The White House’s 2022 strategy recognizes China and Russia as significant threats to U.S. national security and foreign policy, affecting key global influence zones in Europe, East and Southeast Asia, and the Middle East, particularly Israel and the Arab Gulf states. While Europe is the primary battleground with Russia, and East and Southeast Asia with China, the Middle East has become a front against both powers. This necessitates bolstering U.S. military strength in strategic locations like the Red Sea, where controlling maritime domains equates to a tightening grip over the international order.

The Western naval presence in the Red Sea could lead to its “militarization,” with complex implications at various levels, extending beyond the region to the global stage. The pronounced Western military activity in the Red Sea also mirrors the Sino-American competition, with Beijing perceiving the conflicts as bolstering U.S. influence to the detriment of China’s growth, which relies on stability and economic factors. Additionally, China is apprehensive about U.S. intentions to escalate Red Sea tensions, aiming to encircle its “Belt and Road” initiative, intersecting the land route with the Maritime Silk Road, and to constrain its sole overseas military base in Djibouti.

The heightened military presence in regional seas and straits could transform these areas into potential conflict zones between the United States and Iran. Such a scenario may arise if the reinforcement of forces and actions against the Houthis provoke Iranian disapproval. Before the Prosperity Alliance was established, Iranian Defense Minister Mohammad Reza Ashtiani cautioned that any international effort to safeguard navigation in the Red Sea would encounter significant challenges. Coupled with Iran’s unveiling of the Basij naval force and the widespread presence of Iranian-supported factions, there is a risk of creating a complex and perilous theater of military operations. This could compromise regional stability and extend unrest to the Mediterranean and Arabian Seas.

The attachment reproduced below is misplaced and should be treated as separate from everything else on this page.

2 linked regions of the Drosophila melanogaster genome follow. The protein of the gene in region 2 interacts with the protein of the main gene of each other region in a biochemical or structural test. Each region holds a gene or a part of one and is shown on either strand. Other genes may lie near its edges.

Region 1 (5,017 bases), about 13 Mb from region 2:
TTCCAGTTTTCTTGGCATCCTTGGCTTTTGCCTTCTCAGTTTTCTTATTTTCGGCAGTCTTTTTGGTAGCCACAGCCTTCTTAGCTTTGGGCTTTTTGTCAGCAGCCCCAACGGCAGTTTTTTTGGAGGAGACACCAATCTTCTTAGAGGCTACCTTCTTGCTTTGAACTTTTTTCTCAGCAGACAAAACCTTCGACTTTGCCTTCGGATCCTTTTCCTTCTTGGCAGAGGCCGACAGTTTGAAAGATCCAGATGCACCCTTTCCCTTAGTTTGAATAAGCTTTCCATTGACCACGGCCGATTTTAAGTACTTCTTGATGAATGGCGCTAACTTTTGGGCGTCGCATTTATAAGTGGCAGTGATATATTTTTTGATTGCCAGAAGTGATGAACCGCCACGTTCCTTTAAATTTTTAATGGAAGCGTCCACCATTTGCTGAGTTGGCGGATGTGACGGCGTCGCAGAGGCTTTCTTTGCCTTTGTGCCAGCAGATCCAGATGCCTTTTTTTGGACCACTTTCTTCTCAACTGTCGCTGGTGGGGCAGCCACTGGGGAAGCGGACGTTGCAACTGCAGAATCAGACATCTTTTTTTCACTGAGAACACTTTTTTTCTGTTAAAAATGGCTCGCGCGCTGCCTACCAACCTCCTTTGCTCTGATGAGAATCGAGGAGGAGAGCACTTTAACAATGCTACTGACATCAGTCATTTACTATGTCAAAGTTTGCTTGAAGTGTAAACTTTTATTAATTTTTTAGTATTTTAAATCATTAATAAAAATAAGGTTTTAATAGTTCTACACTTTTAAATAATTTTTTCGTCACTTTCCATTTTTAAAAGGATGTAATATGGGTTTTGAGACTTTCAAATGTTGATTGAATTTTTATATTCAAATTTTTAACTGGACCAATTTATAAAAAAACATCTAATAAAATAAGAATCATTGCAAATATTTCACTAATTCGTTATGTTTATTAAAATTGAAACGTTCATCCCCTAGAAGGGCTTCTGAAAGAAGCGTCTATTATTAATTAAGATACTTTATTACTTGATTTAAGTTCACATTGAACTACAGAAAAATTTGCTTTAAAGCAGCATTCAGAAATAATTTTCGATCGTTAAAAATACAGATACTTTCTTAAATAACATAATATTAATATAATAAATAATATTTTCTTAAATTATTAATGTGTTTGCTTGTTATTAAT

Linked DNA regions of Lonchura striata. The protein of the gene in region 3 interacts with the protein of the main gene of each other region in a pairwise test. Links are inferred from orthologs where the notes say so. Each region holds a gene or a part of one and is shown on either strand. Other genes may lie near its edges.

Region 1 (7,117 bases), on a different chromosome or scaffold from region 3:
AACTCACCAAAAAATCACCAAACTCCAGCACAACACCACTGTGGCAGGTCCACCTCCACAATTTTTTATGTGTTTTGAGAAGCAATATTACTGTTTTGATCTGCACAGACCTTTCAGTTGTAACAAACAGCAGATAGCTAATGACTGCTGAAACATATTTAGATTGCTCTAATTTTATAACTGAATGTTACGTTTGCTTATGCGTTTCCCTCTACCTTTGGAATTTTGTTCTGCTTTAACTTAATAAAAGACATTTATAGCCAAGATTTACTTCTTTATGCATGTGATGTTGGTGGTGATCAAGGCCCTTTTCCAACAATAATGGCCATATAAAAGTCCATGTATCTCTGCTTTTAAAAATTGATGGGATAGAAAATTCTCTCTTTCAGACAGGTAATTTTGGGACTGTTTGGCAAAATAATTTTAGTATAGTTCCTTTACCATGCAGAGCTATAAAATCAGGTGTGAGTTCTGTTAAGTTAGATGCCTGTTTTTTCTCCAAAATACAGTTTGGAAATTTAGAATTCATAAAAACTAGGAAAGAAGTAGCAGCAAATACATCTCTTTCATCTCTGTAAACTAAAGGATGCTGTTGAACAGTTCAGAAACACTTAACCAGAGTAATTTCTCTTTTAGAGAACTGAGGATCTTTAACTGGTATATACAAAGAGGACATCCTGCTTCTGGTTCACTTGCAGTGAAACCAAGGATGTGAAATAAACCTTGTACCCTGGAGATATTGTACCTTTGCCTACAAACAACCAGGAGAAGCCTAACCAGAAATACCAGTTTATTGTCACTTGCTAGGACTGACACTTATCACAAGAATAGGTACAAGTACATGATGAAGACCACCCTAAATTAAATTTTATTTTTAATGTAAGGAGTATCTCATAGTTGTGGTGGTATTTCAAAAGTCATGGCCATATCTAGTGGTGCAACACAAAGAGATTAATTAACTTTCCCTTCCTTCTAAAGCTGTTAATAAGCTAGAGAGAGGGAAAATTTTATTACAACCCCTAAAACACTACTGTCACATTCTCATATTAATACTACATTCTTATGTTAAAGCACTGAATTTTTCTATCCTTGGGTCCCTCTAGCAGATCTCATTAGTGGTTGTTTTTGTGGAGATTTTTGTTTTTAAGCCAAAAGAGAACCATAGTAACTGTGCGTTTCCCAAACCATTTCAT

Conflicts in the Red Sea could herald a new era marked by regional and global rivalries, affecting the political, economic, and security interests of Arab nations, particularly those bordering the Red Sea.

Stability in the Red Sea is crucial for the economic well-being of Arab states, notably Saudi Arabia, which aims to diversify its economy beyond oil through Vision 2030. This initiative includes strategic projects along the Red Sea, such as the NEOM city and the endeavors of the Red Sea International company, owned by the Public Investment Fund. For Egypt, the Bab al-Mandab Strait and the Red Sea serve as conduits for the Suez Canal, a vital source of revenue and foreign currency. The situation also impacts Arab locales near the Israeli city of Eilat, including the Jordanian city of Aqaba with its port, and Egyptian cities that are significant cultural and tourist hubs.

Regional stability and maritime security are essential for the success of the economic corridor project initiated in September 2023, connecting India to Europe via the Middle East. As the Red Sea becomes an arena for military tensions and confrontations, there could be adverse effects on the Strait of Hormuz and the Arabian Sea, potentially jeopardizing the project.

Considering the fragile security and economic conditions in African nations like Sudan, Somalia, Djibouti, and Ethiopia, the Horn of Africa region is facing multifaceted and enduring challenges. Some conflicts may even be exploited by international powers with naval forces in the Red Sea.

It is vital to strike a balance between enhancing security and preserving regional stability against the backdrop of the Red Sea’s militarization and its associated risks. Careful decision-making and international collaboration are necessary to mitigate adverse effects and foster cooperation and dialogue among the involved nations.

In conclusion, the growing militarization of the Red Sea and the intensification of conflicts in and around it have widespread and potentially far-reaching consequences. These developments may not only affect regional nations but also have global ramifications, especially concerning the competition among major powers for influence and control over international trade and Red Sea-related projects. With the considerable military capabilities of the various fleets, the absence of direct coordination heightens the risk of conflicts and misunderstandings.

Dr. Hatem Sadek: Professor at Helwan University